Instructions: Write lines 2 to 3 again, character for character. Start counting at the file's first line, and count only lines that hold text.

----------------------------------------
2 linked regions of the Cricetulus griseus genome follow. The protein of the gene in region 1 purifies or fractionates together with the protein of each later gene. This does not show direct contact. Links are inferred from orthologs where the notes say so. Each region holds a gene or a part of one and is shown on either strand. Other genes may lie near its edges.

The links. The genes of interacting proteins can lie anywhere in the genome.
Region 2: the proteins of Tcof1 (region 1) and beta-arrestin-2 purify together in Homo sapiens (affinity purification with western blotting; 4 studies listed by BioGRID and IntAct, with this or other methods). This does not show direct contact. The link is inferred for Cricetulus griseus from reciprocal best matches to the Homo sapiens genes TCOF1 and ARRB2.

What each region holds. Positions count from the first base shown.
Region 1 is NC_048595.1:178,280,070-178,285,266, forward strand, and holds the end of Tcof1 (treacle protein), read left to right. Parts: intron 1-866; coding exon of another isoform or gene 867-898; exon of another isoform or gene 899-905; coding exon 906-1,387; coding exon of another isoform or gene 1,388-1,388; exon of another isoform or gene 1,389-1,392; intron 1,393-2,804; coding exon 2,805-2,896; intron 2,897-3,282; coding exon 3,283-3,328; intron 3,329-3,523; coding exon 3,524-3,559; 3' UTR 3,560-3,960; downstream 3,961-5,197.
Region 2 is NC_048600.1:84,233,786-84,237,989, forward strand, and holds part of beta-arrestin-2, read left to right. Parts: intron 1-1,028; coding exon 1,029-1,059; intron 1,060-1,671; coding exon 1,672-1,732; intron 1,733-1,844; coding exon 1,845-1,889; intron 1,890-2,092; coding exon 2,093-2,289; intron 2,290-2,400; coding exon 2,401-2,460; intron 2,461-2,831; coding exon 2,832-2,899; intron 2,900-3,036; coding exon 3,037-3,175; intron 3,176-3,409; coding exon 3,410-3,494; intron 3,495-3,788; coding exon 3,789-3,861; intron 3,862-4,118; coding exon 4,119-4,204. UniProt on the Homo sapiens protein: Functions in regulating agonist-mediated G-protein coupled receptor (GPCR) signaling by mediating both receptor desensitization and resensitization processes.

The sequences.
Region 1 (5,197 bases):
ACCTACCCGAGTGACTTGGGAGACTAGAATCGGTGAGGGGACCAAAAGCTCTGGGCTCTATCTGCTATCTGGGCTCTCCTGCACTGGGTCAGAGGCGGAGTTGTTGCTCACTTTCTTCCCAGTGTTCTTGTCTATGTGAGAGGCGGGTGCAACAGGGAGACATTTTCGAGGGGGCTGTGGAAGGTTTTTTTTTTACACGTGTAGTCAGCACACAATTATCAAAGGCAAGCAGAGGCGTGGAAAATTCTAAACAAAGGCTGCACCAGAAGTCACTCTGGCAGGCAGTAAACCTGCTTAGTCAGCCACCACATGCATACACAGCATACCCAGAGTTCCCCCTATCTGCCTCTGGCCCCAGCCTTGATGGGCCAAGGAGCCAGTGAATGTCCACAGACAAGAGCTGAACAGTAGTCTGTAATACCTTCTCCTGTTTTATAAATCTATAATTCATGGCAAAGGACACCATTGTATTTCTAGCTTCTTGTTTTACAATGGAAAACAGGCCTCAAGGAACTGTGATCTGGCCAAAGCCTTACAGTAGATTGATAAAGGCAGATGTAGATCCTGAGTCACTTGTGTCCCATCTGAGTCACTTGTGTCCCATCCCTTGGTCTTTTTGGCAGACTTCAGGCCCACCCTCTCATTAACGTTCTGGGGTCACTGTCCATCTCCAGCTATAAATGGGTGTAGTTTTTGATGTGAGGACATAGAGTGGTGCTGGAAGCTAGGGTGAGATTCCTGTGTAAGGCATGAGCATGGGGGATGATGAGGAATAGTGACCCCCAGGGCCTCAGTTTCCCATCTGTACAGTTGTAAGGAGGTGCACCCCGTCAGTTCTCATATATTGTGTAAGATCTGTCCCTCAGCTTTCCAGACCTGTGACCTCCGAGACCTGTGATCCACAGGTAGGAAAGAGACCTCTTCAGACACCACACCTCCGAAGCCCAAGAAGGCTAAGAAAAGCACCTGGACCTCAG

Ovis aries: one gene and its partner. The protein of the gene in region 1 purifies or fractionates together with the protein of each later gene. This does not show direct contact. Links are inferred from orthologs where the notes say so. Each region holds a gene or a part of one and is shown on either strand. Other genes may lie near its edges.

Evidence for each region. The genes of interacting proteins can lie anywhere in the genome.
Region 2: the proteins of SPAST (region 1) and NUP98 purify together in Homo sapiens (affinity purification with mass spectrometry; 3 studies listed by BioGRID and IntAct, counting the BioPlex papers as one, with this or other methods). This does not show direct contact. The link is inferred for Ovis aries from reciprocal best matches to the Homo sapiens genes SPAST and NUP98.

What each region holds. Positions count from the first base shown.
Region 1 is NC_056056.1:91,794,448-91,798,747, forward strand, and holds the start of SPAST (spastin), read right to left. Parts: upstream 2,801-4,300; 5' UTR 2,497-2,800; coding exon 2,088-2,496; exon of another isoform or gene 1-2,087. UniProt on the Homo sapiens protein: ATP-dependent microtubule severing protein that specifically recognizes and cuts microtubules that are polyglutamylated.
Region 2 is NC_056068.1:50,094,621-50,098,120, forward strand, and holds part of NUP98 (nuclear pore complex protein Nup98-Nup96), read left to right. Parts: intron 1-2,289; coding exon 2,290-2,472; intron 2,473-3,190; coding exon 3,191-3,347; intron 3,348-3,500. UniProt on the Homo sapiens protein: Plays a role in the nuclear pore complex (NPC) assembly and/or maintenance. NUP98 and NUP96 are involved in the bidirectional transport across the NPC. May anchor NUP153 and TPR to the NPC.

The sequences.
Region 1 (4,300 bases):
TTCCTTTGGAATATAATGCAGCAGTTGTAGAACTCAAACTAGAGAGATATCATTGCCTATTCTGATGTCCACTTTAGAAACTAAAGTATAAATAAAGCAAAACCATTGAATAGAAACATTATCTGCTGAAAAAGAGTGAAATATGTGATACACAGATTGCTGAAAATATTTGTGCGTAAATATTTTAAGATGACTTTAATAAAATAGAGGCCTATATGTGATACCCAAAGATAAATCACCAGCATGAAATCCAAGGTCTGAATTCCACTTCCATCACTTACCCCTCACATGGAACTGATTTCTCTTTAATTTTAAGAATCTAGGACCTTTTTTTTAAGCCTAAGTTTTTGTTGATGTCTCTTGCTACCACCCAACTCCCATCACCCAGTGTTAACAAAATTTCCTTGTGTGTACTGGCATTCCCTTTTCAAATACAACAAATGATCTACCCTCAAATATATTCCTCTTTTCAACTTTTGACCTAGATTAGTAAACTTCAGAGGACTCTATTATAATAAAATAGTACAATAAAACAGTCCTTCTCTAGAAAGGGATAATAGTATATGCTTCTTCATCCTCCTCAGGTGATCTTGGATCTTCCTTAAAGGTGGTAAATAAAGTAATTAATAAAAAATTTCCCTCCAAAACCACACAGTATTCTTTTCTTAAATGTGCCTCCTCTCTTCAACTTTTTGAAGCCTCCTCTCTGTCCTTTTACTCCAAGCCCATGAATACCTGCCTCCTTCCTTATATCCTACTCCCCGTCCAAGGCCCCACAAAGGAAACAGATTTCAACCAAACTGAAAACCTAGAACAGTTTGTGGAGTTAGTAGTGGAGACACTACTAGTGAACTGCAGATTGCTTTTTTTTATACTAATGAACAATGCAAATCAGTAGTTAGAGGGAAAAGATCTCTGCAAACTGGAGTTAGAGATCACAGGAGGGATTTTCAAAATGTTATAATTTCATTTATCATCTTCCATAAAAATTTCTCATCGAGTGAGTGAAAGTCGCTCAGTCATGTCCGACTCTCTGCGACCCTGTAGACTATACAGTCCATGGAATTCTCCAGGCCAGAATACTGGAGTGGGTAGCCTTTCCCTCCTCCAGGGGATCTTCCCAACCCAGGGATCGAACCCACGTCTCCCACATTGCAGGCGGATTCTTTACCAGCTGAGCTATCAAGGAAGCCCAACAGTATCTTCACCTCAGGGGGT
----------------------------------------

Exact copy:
The links. The genes of interacting proteins can lie anywhere in the genome.
Region 2: the proteins of Tcof1 (region 1) and beta-arrestin-2 purify together in Homo sapiens (affinity purification with western blotting; 4 studies listed by BioGRID and IntAct, with this or other methods). This does not show direct contact. The link is inferred for Cricetulus griseus from reciprocal best matches to the Homo sapiens genes TCOF1 and ARRB2.